Energy Efficiency

Our thinkheadedness is causing the planet to suffer and it doesn't have to be that way!

Energy Production: is Short-Termism Killing our Planet?


The U.S. Energy Information Administration (EIA) estimates that about only 11% of world marketed energy consumption is from renewable energy sources. A continued dependence on fossil fuels for energy production means that one day we will completely deplete the available resource reserves. At current rate this day could be as close as a quarter century away.

Change our Energy Production MethodsUnder tremendous and increasing pressure politicians will have to address the fossil fuel and pollution crisis. Difficult questions will have to be answered. Key among them are: What alternative energy sources exist to replace our present great dependency on petroleum? New technologies are likely to need around 50 years to replace existing sources in terms of convenience of use. Can they be obtained in significant quantity and how widespread around the world are they? What are their environmental impacts?

It would be ideal if Governments began dealing with these problems now, but in democratic societies, political representatives are elected for short terms, having little motivation to adopt costly, sustainable, long-term energy policies with the aim of preparing for the inevitable energy crisis.

Highlighting the Problem

Global Energy Demands:

Graph about Global Energy DemansThe table above charts how global demand for energy since 1980, with current projections aiming to take usage above 600 quadrillion Btu in 2025, double the level experienced in 1980.

Global Energy Sources

Global Energy Sources GraphEven with the threat of total depletion looming, Governments appear reluctant to switch away from this reliance on fossil fuels for energy production. This article explores some of the potential implications this is having on the environment and how renewable energy sources could offer the balanced solution where demand is met and environmental impacts are reduced.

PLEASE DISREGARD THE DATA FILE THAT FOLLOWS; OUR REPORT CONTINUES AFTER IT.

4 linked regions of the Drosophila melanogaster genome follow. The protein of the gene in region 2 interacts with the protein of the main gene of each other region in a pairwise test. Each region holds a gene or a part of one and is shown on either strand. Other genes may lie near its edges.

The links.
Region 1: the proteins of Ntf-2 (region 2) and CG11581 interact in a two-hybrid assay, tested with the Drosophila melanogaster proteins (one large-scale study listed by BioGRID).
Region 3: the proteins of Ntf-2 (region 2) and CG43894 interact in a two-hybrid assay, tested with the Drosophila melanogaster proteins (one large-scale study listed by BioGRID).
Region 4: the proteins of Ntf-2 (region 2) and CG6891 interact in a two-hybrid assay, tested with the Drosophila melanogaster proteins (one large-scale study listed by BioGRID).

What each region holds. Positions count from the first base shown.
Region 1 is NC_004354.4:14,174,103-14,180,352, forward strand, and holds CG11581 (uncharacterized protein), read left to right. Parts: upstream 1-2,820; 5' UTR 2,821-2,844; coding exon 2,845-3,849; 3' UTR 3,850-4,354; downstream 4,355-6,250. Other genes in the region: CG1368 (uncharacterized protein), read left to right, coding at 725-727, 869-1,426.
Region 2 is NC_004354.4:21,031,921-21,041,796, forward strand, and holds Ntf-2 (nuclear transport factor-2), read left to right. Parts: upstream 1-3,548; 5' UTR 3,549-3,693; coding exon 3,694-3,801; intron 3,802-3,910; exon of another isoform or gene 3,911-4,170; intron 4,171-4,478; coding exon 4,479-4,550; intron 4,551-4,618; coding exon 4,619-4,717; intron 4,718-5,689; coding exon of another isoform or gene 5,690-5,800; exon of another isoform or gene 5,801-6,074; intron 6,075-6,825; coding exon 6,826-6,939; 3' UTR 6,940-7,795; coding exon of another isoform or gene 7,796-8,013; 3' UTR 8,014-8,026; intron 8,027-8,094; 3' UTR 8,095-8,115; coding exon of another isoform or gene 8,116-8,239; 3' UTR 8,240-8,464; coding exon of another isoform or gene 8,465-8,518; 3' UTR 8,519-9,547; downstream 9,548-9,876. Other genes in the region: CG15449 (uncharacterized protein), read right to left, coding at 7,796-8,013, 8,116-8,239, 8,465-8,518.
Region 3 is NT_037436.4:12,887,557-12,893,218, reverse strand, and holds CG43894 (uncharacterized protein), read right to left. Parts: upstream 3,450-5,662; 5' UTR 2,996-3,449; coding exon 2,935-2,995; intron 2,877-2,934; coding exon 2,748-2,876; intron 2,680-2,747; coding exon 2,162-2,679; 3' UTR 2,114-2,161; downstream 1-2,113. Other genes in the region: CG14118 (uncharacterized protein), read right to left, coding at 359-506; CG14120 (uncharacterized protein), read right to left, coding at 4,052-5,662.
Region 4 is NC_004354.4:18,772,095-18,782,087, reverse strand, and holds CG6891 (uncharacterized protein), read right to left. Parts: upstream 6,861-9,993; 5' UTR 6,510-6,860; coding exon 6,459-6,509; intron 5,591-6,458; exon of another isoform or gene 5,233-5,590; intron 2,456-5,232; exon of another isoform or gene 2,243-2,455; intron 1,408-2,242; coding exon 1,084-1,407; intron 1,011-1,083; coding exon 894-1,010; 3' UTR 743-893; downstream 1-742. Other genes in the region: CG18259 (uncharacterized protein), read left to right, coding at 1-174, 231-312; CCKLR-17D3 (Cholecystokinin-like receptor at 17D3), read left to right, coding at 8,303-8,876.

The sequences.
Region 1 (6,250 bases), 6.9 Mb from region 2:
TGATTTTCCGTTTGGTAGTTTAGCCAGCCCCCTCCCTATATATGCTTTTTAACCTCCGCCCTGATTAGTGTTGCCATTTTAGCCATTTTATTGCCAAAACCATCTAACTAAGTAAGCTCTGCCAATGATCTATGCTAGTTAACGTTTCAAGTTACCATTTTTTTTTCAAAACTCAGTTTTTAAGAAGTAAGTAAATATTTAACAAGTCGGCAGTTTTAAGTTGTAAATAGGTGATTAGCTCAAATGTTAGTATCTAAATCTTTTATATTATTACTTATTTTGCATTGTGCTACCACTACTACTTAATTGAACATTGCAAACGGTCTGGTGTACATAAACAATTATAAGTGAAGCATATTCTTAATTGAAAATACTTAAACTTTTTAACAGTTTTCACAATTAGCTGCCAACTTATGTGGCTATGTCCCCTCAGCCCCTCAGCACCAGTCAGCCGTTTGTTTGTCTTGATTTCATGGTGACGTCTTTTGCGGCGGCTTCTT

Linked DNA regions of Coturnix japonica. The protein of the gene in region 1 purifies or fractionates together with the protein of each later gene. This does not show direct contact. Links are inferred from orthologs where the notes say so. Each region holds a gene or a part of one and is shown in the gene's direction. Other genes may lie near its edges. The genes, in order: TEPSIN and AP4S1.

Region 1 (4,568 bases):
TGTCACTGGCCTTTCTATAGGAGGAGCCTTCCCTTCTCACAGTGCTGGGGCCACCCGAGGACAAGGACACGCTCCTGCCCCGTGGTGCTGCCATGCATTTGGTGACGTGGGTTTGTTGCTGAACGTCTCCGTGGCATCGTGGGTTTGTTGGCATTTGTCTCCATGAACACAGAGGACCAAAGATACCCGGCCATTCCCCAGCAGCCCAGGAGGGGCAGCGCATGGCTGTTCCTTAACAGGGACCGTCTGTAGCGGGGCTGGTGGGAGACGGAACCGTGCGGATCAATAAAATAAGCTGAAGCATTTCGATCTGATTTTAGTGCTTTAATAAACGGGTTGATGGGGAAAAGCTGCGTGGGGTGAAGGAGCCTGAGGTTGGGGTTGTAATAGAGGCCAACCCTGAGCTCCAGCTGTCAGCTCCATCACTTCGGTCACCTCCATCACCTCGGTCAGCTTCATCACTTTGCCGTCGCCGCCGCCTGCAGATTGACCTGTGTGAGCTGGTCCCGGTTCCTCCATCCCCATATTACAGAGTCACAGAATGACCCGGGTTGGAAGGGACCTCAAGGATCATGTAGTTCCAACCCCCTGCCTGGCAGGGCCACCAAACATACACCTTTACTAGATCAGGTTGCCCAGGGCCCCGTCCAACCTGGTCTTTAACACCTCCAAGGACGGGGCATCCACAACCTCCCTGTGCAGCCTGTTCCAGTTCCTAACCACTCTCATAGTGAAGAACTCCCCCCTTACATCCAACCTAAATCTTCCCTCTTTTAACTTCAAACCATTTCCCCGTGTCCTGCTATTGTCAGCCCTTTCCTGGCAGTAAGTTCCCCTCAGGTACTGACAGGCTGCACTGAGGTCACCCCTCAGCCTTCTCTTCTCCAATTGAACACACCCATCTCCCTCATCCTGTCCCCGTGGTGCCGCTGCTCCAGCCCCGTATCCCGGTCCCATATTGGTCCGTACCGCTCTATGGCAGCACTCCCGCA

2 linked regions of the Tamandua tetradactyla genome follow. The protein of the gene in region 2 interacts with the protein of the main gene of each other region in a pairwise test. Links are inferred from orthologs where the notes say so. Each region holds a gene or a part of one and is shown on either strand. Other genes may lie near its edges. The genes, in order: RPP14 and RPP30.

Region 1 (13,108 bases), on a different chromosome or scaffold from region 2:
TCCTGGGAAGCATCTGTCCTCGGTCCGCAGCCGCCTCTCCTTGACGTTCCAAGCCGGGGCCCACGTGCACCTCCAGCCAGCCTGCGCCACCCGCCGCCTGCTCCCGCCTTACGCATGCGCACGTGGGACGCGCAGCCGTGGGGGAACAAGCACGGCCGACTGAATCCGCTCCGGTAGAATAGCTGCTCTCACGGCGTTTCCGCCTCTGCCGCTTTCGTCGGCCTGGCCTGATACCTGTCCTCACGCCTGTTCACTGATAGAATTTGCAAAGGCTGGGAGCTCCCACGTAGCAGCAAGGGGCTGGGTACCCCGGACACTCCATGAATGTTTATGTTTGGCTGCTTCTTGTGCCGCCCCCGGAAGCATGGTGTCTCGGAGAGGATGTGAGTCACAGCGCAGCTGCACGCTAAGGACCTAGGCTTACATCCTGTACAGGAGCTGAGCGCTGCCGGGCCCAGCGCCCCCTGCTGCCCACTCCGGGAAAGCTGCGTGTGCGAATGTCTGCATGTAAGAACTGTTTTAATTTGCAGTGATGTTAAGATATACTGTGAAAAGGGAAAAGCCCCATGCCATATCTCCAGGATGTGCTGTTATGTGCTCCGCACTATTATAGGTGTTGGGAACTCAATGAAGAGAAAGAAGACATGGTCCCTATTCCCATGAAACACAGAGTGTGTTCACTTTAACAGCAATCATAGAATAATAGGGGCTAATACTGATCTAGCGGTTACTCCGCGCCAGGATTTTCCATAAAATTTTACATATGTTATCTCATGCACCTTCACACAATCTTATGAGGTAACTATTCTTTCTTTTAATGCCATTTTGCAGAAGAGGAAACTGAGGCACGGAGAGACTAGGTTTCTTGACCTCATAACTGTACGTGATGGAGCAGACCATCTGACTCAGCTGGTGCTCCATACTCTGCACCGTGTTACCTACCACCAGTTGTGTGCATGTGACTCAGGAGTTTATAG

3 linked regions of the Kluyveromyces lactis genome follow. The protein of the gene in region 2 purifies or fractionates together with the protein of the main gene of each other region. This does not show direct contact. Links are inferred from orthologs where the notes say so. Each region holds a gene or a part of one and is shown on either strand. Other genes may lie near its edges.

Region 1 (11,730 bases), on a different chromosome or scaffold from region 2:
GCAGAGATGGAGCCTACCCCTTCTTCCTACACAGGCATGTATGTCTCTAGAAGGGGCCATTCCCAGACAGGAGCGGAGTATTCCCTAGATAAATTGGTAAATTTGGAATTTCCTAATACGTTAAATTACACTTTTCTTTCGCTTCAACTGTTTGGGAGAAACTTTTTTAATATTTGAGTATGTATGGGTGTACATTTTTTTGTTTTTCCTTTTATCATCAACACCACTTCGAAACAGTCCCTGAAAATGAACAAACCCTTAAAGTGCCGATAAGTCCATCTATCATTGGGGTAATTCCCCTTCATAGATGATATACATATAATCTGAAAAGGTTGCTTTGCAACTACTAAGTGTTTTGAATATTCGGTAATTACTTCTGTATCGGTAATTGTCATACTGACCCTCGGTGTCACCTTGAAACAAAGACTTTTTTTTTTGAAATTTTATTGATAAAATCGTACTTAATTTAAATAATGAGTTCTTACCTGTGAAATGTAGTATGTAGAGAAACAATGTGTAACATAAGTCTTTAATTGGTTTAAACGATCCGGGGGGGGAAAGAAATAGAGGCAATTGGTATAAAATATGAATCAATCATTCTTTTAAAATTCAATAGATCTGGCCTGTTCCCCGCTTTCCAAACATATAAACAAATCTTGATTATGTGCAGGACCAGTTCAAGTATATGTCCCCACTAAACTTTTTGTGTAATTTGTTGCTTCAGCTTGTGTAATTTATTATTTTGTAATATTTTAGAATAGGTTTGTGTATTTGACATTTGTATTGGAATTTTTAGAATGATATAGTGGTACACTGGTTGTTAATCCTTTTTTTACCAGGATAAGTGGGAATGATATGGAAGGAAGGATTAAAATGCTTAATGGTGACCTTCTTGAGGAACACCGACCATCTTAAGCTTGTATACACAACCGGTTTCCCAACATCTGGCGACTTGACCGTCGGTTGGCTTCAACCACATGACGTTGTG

Negative Implications of Non-Renewable Energies

Atmospheric Impact

EPA: Emissions by AreaImage Credit: EPA. Source

Burning fossil fuels emits harmful greenhouse gases into the air. These gases, primarily carbon dioxide, damage the ozone layer which acts as a shield from the sun’s radiation. The air pollution also negatively affects our respiratory health. A 2004 study concluded that pollution from coal-powered plants shortened nearly 24,000 lives a year in the U.S alone.

Acid Rain

Acid rain is caused by a chemical reaction that begins when compounds including sulphur dioxide (a bye-product of coal fired power stations) and nitrogen oxides are released into the air. These substances are met with oxygen and water to form acidic rain water.

Corrosive to buildings and detrimental to local ecosystems through the destruction of forests and pollution of lakes. According to the World Resources Institute, acid rain is now particularly problematic in areas of southeast China, northeast India, Thailand, and the Republic of Korea that are in or downwind of urban and industrial centers. Research in the late 1990s has shown high levels of acid rain in these areas and has linked this to declines in crop yields and tree growth.